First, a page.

Female-named hurricanes cause more deaths in the U.S.

Hurricanes with female names tend to cause more deaths than those with male names, and this discrepancy may to some extent stem from people's stereotypical gender expectations, a new study suggests.

In the study, researchers analyzed the death tolls from 94 U.S. hurricanes that occurred between 1950 and 2012, and found that hurricanes with feminine names resulted in more fatalities than hurricanes with masculine names. And, in a series of six experiments involving between 100 and 346 participants each, people predicted that female-named hurricanes would be less intense and risky than male-named hurricanes. As a result, researchers believe people may be less likely to follow voluntary evacuation orders for female-named hurricanes than for storms with masculine names.

"We observed that, when it was a male-named storm, people perceived it as less risky and they were less motivated to take action," study author Sharon Shavitt, a professor of marketing at the University of Illinois at Urbana-Champaign, told CBS News.

Interestingly, this was true of both men and women in the study. Both genders were equally biased in their assessments of the potential severity of male- versus female-named hurricanes.

In one of the experiments, the study authors asked the participants to predict the intensity of hurricanes with some of the official 2014 Atlantic Hurricane Season male and female names. In another experiment, the researchers asked the people to assess the risk posed by the following potential male- and female-named hurricanes: Hurricane Alexander and Alexandra, Christopher and Christina, Danny and Kate, and Victor and Victoria.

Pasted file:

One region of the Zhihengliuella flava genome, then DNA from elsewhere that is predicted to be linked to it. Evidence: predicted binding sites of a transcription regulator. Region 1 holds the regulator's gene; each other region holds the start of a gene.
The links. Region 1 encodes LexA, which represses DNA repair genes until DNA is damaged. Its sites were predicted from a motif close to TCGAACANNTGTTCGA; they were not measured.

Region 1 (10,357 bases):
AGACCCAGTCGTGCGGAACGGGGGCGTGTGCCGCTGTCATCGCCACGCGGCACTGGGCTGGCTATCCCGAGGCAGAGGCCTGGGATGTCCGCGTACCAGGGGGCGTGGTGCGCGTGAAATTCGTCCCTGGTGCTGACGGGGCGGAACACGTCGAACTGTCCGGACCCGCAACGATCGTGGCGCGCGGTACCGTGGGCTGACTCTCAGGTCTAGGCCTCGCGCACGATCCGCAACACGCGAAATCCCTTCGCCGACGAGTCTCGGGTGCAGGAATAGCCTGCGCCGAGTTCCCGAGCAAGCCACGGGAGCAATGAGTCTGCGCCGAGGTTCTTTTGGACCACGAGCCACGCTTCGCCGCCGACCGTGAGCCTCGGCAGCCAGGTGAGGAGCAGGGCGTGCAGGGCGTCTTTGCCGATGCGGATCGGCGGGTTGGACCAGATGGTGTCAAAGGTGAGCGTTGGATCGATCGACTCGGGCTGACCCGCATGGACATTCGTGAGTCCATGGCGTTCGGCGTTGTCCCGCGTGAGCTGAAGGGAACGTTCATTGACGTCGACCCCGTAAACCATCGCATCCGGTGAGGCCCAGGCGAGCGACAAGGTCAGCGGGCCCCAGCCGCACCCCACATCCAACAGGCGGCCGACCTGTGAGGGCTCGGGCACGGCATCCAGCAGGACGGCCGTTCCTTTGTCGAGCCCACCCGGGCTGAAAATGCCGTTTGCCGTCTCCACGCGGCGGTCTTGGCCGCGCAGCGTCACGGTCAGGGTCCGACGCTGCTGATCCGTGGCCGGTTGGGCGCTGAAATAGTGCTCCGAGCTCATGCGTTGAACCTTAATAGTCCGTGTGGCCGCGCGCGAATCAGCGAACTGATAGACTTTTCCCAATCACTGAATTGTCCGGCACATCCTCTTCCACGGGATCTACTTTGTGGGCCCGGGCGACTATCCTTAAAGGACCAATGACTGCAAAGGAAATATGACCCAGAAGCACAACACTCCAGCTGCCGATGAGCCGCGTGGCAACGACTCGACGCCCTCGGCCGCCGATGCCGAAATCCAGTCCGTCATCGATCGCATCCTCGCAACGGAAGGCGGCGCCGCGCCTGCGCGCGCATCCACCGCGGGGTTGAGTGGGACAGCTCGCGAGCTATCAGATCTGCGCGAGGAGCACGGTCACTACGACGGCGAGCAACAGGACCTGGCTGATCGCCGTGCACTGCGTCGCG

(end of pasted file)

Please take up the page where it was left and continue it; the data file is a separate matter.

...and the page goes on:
Whether a hurricane has a female or male name may affect how severe people think it will be and how well they prepare for it, the researchers said. They said gender-based stereotypes are the likely culprit, as men, and consequently, male names, are typically associated with risk and danger, while women and female names are more likely to be perceived as gentler.

So, would it be better if we gave all storms male names so that people would take the potential risk more seriously? "It is not as simple, as you don't want to scare people all the time," Shavitt said.

In the past, meteorologists always give hurricanes females names, as they associated those names with women's alleged unpredictability, the researchers wrote in the study. However, this naming system changed in the late 1970s, as people became increasingly aware of sexism, and meteorologists decided to alternate male and female hurricane names.

"The name has nothing to do with the severity of the storm," Shavitt said, adding that people should be aware of their own potential biases in how they may perceive the severity of storms, and they should remember to only judge hurricane intensity based on objective meteorological assessment.

"The name of the storm is really arbitrary," she added.

The study was published June 2 in the journal PNAS.

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